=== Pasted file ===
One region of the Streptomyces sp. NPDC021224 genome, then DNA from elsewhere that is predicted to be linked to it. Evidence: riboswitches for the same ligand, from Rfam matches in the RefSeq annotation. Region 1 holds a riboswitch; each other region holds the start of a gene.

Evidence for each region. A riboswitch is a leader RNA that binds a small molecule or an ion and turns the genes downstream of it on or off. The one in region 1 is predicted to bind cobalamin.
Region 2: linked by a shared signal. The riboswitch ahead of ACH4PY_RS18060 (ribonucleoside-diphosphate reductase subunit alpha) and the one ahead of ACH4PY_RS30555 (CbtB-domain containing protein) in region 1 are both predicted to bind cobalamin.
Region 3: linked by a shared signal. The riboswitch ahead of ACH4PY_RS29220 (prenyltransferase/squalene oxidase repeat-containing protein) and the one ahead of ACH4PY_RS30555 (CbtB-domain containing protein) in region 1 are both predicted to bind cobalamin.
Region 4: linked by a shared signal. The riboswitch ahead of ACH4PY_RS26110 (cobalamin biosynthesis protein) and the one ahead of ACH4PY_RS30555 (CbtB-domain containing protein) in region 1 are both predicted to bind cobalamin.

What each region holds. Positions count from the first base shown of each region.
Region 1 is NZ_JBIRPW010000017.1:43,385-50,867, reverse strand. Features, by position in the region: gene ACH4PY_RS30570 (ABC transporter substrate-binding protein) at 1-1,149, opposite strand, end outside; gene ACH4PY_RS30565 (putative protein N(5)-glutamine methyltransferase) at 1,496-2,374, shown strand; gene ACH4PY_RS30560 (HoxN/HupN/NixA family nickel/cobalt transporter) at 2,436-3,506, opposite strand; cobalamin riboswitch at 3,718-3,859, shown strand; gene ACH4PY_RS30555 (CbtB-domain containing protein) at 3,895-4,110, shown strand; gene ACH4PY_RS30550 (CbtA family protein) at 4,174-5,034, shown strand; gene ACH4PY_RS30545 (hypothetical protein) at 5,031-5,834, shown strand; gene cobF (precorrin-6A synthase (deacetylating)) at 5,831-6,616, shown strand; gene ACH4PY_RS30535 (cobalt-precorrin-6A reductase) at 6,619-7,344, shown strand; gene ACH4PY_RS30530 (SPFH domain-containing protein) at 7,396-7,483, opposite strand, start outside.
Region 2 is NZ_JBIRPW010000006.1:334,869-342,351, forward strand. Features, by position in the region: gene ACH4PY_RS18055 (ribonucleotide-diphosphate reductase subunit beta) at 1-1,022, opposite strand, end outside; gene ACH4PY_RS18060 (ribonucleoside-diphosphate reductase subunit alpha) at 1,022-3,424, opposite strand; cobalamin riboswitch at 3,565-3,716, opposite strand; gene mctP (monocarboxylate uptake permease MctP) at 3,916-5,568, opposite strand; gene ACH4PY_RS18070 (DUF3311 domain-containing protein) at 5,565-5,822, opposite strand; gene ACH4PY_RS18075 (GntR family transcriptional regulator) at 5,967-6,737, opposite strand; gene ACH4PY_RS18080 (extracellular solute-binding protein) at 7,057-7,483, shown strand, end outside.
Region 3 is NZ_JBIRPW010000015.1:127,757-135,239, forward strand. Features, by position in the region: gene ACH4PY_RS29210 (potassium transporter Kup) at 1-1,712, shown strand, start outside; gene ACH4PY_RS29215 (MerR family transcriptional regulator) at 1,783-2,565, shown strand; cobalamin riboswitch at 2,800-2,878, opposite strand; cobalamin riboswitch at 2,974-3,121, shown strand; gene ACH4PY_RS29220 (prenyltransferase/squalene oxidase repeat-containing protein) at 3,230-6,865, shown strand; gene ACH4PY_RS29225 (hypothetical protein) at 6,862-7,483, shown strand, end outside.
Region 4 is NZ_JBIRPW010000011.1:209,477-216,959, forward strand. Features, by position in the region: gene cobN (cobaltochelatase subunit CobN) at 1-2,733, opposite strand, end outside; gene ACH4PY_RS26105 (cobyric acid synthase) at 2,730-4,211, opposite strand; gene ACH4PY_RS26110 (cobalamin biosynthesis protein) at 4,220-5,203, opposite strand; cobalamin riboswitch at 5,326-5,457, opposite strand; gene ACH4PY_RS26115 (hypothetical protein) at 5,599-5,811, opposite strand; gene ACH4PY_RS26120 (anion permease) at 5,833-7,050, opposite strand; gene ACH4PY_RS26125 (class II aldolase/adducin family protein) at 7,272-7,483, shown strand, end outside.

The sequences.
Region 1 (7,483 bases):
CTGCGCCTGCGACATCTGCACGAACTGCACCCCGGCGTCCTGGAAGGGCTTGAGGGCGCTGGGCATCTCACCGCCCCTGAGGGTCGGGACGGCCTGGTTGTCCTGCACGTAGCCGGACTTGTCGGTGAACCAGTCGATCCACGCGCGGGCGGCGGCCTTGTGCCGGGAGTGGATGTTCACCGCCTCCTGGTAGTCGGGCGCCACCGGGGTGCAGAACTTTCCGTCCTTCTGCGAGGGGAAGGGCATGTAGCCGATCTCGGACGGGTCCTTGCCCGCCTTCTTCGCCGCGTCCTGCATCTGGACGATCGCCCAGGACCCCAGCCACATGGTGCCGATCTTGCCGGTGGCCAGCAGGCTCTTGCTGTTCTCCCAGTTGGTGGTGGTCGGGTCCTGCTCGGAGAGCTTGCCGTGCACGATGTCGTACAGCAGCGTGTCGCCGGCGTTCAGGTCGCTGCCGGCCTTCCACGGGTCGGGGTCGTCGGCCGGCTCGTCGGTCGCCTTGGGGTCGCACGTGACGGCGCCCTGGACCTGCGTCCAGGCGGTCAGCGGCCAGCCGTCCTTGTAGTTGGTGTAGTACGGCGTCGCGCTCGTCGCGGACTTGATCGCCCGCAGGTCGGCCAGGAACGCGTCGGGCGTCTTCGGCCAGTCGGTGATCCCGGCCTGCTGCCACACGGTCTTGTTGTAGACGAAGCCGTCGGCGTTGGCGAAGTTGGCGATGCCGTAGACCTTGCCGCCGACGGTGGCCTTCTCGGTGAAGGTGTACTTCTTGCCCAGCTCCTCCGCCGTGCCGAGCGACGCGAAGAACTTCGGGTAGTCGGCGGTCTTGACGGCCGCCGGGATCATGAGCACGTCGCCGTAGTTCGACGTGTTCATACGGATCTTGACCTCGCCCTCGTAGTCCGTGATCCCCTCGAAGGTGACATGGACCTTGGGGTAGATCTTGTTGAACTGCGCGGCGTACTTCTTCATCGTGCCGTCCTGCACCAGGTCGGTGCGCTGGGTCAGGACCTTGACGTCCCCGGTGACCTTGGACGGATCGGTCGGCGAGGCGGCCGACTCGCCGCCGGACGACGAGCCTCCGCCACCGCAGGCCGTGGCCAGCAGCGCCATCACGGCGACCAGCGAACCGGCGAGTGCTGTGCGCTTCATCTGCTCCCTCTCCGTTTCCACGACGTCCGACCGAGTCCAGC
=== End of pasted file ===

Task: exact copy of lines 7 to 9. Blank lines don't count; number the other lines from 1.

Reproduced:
Region 1 is NZ_JBIRPW010000017.1:43,385-50,867, reverse strand. Features, by position in the region: gene ACH4PY_RS30570 (ABC transporter substrate-binding protein) at 1-1,149, opposite strand, end outside; gene ACH4PY_RS30565 (putative protein N(5)-glutamine methyltransferase) at 1,496-2,374, shown strand; gene ACH4PY_RS30560 (HoxN/HupN/NixA family nickel/cobalt transporter) at 2,436-3,506, opposite strand; cobalamin riboswitch at 3,718-3,859, shown strand; gene ACH4PY_RS30555 (CbtB-domain containing protein) at 3,895-4,110, shown strand; gene ACH4PY_RS30550 (CbtA family protein) at 4,174-5,034, shown strand; gene ACH4PY_RS30545 (hypothetical protein) at 5,031-5,834, shown strand; gene cobF (precorrin-6A synthase (deacetylating)) at 5,831-6,616, shown strand; gene ACH4PY_RS30535 (cobalt-precorrin-6A reductase) at 6,619-7,344, shown strand; gene ACH4PY_RS30530 (SPFH domain-containing protein) at 7,396-7,483, opposite strand, start outside.
Region 2 is NZ_JBIRPW010000006.1:334,869-342,351, forward strand. Features, by position in the region: gene ACH4PY_RS18055 (ribonucleotide-diphosphate reductase subunit beta) at 1-1,022, opposite strand, end outside; gene ACH4PY_RS18060 (ribonucleoside-diphosphate reductase subunit alpha) at 1,022-3,424, opposite strand; cobalamin riboswitch at 3,565-3,716, opposite strand; gene mctP (monocarboxylate uptake permease MctP) at 3,916-5,568, opposite strand; gene ACH4PY_RS18070 (DUF3311 domain-containing protein) at 5,565-5,822, opposite strand; gene ACH4PY_RS18075 (GntR family transcriptional regulator) at 5,967-6,737, opposite strand; gene ACH4PY_RS18080 (extracellular solute-binding protein) at 7,057-7,483, shown strand, end outside.
Region 3 is NZ_JBIRPW010000015.1:127,757-135,239, forward strand. Features, by position in the region: gene ACH4PY_RS29210 (potassium transporter Kup) at 1-1,712, shown strand, start outside; gene ACH4PY_RS29215 (MerR family transcriptional regulator) at 1,783-2,565, shown strand; cobalamin riboswitch at 2,800-2,878, opposite strand; cobalamin riboswitch at 2,974-3,121, shown strand; gene ACH4PY_RS29220 (prenyltransferase/squalene oxidase repeat-containing protein) at 3,230-6,865, shown strand; gene ACH4PY_RS29225 (hypothetical protein) at 6,862-7,483, shown strand, end outside.